During a press conference at City Hall two Tuesdays ago, a reporter asked New York City Mayor Bill de Blasio about the city’s "chief legal authority" to increase access to high-speed Internet service in the city. As a candidate, de Blasio pledged to bring high-speed fiber connections to every one of the 3 million households in the five boroughs by 2020. De Blasio, though, pointed out that he’s not an attorney and punted the question to Maya Wiley, founder and president of the Center for Social Inclusion, whom de Blasio had just appointed counsel to the mayor in large part because of her work on what she calls "broadband equity."
"There are lots of levers that the city can pull to ensure access," Wiley said about bringing more broadband to New Yorkers, "and we will be pulling all of them."
If ‘pull all the levers’ seems like a slightly fuzzy plan, there are reasons for that. De Blasio is, by his own admission, asking Wiley to take on a role defined more broadly than it had been under previous mayors. Another reason is that, as broadband advocates tend to think about it, increasing broadband access is less about a silver bullet than a patchwork of solutions.
Some aren’t all that obvious. At a conference at Fordham Law School last week, Brooklyn City Councilmember Brad Lander recalled a time when people thought that connecting citizens en masse called for setting up community technology centers. "It turns out that we have community technology centers," Lander said. "They’re called public libraries." Those in the field say that people flock to public libraries to use the Internet, but that they could be doing more. Ellen Goodman, a professor at Rutgers Law School, argued that libraries are full of the sort of "boring infrastructure" — temperature-controlled rooms that are great for servers, rooftops for setting up wireless antennae — that suggests hooking each of them up to ultra-fast broadband.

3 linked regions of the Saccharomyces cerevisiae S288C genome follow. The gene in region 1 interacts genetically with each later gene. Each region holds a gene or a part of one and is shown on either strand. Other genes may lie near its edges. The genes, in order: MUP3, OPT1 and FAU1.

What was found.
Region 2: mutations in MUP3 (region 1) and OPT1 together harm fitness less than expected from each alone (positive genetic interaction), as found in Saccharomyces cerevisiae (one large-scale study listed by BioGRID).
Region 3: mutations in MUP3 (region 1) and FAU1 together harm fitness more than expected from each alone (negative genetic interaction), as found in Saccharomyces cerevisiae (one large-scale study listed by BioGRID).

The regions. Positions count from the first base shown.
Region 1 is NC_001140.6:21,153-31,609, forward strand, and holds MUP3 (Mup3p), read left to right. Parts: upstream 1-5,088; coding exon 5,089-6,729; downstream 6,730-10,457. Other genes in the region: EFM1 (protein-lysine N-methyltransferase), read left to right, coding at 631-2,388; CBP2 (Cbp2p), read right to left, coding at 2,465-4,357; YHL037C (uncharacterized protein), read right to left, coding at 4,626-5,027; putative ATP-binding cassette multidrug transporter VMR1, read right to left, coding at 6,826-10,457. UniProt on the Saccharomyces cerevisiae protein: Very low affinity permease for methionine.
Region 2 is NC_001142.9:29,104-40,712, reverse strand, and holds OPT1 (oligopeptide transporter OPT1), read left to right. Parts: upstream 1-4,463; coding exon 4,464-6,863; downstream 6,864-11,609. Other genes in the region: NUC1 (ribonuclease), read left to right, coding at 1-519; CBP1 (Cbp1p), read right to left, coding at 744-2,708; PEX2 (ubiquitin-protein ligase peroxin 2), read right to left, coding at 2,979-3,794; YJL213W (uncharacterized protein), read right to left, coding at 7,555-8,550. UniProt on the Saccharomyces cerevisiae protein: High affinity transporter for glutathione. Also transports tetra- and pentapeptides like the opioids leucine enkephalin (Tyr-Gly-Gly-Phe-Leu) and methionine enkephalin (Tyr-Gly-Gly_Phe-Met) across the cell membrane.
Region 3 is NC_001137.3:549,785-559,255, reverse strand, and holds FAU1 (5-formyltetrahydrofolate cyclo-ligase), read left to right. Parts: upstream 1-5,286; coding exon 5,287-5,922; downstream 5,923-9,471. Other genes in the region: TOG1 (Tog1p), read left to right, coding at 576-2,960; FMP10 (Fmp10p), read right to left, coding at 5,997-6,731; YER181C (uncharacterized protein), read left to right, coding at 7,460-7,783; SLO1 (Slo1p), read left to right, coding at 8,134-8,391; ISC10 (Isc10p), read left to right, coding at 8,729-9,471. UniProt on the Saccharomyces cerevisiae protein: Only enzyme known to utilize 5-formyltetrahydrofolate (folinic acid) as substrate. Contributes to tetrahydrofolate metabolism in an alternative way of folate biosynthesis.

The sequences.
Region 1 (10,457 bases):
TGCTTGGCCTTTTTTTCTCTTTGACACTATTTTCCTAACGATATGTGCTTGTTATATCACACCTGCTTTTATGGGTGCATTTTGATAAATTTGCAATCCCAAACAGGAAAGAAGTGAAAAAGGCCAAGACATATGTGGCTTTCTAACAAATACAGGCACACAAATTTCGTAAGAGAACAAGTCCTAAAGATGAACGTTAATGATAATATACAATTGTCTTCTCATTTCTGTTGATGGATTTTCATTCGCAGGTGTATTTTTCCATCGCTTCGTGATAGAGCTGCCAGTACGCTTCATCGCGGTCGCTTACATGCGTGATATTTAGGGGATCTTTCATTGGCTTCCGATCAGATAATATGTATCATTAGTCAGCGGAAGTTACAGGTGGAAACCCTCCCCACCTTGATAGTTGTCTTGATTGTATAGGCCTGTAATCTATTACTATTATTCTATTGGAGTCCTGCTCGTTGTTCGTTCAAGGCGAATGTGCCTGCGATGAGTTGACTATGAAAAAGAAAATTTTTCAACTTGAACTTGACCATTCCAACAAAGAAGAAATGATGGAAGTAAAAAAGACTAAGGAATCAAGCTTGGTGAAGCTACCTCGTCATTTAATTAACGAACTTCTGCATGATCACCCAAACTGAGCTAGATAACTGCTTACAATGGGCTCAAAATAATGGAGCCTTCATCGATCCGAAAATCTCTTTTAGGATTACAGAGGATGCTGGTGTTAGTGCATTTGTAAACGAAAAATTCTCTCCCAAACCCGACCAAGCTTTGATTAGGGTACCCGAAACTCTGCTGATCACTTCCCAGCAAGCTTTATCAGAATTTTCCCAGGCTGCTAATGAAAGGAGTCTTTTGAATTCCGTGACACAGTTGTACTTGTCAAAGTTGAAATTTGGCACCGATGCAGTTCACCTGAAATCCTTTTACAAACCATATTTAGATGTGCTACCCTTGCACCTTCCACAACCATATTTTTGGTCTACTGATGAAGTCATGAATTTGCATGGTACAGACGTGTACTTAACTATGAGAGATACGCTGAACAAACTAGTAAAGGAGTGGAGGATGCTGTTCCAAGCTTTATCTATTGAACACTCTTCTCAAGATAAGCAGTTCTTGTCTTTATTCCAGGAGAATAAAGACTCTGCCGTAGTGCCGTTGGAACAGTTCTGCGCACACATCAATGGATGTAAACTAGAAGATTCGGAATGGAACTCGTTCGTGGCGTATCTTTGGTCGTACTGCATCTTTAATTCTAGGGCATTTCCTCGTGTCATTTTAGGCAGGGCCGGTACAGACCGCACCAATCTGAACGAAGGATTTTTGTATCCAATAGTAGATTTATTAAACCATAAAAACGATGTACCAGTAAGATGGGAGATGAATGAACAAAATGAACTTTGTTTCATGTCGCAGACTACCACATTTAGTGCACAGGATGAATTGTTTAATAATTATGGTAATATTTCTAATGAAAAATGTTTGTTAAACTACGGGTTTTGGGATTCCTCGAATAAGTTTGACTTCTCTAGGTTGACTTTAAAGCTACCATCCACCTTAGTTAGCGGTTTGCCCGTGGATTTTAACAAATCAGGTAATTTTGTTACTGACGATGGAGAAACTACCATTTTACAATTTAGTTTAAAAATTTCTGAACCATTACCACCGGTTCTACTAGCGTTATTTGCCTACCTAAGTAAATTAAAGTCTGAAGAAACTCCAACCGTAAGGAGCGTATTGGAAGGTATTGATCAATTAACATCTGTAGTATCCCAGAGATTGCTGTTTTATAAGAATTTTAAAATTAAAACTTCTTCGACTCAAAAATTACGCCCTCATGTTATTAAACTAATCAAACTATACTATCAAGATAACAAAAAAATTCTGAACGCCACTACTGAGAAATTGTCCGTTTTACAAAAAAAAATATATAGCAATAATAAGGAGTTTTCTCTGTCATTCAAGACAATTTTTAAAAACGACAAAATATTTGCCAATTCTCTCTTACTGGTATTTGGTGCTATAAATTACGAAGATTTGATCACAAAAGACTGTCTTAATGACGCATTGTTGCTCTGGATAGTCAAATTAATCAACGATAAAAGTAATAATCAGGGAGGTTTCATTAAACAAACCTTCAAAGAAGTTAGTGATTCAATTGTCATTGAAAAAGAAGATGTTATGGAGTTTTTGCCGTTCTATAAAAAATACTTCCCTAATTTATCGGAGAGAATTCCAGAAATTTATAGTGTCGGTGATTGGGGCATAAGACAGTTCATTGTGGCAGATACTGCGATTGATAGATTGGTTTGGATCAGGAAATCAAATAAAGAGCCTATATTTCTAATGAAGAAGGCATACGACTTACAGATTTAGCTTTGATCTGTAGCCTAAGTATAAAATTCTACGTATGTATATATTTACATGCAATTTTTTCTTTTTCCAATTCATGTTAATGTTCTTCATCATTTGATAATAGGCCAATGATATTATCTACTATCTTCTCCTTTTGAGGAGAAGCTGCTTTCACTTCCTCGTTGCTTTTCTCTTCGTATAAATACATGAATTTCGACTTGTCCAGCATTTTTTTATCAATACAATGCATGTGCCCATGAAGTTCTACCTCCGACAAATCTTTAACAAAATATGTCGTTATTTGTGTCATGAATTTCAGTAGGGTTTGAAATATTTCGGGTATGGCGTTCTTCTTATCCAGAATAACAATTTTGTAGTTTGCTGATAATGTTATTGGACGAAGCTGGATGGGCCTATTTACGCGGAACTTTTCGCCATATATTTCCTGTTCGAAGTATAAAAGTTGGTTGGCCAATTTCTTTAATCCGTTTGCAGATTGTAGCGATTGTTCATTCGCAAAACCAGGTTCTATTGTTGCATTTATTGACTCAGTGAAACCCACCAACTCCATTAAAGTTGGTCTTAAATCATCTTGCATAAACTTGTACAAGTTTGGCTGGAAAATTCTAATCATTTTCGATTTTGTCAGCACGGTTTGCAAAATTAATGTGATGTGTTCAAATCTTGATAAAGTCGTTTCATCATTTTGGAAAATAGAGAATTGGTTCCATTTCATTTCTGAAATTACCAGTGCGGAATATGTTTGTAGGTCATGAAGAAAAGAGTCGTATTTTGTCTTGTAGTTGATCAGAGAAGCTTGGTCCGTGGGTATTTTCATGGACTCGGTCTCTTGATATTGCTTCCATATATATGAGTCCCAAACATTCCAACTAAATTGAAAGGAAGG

A mayor, the thinking goes, could invest more in the libraries that already exist.
Bruce Lincoln, an educational technologist with the group Silicon Harlem, put another option on the table: Recognize and exploit the fact that high-speed broadband tends to follow closely behind where the tech industry sets up shop.
Then there’s making sure the networks that already blanket the city are welcoming. Enrique Armijo, an assistant professor at North Carolina’s Elon Law School, pointed to the shutdown of cell phone service in San Francisco’s BART stations after the shooting death of Oscar Grant in 2011, a move attributed by the rapid transit system to "BART staff or contractors." When it comes to public-private networks, Armijo said, free speech should apply the same way it would in public spaces. (Even if, as we saw with Zuccotti Park, those rules are today muddled.) Two summers ago, New York City partnered with a company called Titan to turn pay phones into WiFi hotspots. "Titan is a bound to the first amendment the same as New York City would be," Armijo said. A mayor, or his counsel, could write that principle into future contracts.